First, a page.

Forsøksdyr: Toxicology of Svalbard Atlantic Puffin Colony

Godkjenningsdato 28.05.2018

The arctic is a sink for environmental contaminants as the planet’s circulation of atmospheric and sea currents deposit pollutants from around the globe at the poles. Many of these pollutants have been recorded in other seabird species on Svalbard, with detrimental effects on their endocrine system, breeding, and survival. While studies have been done on the Northern Norway Atlantic puffin populations for decades, as well as other seabird populations, no in-depth studies have been performed on the Svalbard puffin populations due to their low numbers and inaccessible nest locations. In order to predict how these populations will react to climate change and other anthropogenic influences, a baseline of their ecology is needed. Information on what resources they use, where they go, and how they are already being affected by pollutants is necessary to protect their populations in the future.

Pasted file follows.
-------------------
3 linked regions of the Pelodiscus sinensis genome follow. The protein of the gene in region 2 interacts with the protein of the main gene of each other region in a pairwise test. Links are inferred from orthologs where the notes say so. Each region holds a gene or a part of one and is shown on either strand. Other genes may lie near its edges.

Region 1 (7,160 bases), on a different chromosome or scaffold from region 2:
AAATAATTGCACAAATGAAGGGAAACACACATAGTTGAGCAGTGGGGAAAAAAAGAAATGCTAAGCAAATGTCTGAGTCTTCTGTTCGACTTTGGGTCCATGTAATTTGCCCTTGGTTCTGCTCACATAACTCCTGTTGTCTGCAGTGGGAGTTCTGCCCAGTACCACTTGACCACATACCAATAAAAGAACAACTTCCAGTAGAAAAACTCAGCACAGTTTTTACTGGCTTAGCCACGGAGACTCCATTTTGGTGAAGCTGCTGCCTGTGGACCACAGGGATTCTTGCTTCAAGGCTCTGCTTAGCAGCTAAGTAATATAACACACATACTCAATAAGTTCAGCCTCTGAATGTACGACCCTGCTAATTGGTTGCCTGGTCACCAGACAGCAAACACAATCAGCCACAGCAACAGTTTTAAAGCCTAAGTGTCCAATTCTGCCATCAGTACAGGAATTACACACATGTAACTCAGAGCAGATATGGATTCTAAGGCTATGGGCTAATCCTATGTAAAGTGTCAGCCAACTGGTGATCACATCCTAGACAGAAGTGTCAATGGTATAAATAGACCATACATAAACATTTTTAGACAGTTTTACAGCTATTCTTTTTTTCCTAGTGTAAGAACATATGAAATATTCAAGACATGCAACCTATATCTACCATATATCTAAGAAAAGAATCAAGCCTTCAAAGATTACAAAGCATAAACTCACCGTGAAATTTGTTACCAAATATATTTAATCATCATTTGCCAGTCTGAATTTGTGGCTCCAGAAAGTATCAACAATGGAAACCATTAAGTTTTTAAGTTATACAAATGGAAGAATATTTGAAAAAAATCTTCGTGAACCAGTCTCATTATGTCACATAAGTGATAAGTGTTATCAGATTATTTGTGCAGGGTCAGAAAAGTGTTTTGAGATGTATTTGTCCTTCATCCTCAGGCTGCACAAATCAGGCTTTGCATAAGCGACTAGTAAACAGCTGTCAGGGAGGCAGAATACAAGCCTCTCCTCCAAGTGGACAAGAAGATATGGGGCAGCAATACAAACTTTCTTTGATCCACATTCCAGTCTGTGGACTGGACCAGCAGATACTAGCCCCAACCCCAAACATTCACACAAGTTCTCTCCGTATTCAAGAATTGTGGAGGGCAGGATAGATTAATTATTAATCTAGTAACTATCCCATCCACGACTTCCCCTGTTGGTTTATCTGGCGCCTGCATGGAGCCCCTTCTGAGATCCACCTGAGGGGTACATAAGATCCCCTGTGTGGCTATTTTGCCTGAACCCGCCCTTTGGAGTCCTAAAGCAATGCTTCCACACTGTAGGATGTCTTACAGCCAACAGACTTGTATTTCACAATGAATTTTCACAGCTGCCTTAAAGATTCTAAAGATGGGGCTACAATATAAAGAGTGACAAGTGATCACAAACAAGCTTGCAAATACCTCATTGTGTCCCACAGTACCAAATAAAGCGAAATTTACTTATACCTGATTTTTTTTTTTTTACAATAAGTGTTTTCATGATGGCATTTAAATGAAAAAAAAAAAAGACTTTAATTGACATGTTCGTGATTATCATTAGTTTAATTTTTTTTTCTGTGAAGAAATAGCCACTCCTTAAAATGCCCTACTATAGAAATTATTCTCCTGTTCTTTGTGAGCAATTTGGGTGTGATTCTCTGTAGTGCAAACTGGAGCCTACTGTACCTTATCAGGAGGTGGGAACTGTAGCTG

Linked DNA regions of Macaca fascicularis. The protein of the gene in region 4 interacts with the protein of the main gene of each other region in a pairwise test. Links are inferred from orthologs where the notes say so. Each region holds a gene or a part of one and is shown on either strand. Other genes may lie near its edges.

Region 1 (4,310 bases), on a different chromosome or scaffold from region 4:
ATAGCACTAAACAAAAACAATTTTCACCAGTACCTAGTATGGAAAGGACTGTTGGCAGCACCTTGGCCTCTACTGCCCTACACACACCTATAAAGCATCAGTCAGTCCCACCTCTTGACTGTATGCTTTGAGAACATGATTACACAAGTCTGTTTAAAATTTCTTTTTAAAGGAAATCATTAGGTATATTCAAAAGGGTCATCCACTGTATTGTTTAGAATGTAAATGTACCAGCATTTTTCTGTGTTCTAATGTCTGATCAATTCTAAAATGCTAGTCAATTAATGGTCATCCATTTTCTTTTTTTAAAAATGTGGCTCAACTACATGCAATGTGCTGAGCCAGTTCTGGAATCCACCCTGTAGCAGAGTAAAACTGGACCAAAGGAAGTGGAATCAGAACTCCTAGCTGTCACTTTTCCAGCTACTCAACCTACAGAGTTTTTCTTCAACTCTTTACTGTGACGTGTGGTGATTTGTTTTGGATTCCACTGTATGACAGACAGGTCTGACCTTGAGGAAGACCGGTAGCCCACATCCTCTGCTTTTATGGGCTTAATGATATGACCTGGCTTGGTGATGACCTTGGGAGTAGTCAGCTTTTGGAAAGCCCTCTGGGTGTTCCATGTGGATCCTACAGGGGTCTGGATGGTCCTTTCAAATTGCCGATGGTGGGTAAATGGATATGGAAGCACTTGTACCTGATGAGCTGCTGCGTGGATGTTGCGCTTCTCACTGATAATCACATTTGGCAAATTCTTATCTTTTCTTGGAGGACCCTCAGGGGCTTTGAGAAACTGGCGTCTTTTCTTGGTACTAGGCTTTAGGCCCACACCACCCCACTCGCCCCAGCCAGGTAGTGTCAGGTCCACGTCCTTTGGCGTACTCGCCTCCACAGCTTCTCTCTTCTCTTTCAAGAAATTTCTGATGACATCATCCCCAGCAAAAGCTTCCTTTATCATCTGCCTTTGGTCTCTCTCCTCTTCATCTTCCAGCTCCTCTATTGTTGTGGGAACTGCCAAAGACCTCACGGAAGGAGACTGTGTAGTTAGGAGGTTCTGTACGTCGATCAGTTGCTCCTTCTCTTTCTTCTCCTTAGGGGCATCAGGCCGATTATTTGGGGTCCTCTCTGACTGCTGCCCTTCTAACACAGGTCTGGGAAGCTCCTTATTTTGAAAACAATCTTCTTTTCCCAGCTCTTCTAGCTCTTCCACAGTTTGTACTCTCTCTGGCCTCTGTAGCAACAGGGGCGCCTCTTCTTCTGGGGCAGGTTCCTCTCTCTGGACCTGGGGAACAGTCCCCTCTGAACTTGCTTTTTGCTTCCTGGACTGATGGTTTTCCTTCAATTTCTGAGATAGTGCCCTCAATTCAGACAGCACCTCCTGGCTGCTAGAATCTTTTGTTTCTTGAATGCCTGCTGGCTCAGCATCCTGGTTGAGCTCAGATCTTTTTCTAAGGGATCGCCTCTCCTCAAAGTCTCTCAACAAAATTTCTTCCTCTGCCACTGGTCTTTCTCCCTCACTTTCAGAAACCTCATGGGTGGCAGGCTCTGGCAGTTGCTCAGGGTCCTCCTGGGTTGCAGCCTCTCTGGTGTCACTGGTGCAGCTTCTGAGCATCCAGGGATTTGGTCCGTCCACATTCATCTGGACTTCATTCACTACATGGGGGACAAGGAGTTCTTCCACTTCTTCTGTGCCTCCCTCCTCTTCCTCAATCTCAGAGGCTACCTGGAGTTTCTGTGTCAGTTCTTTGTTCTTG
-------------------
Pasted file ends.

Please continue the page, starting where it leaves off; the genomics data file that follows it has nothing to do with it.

We aim to determine what pollutants are present in the blood of the Svalbard puffins as well as use observation to record their diet, chick growth, and colony behavior. External light loggers will also be deployed to identify Svalbard puffin migration routes and wintering areas. 50 adult puffins and 20 chicks will be the required sample sizes to address these shortfalls. The 3Rs will be addressed by using the minimum sample size of wild birds for statistical analysis, using distance observation when possible to minimize handling, ensuring that their handling is kept under 10 minutes to avoid stress, and the minimum is taken for blood sampling.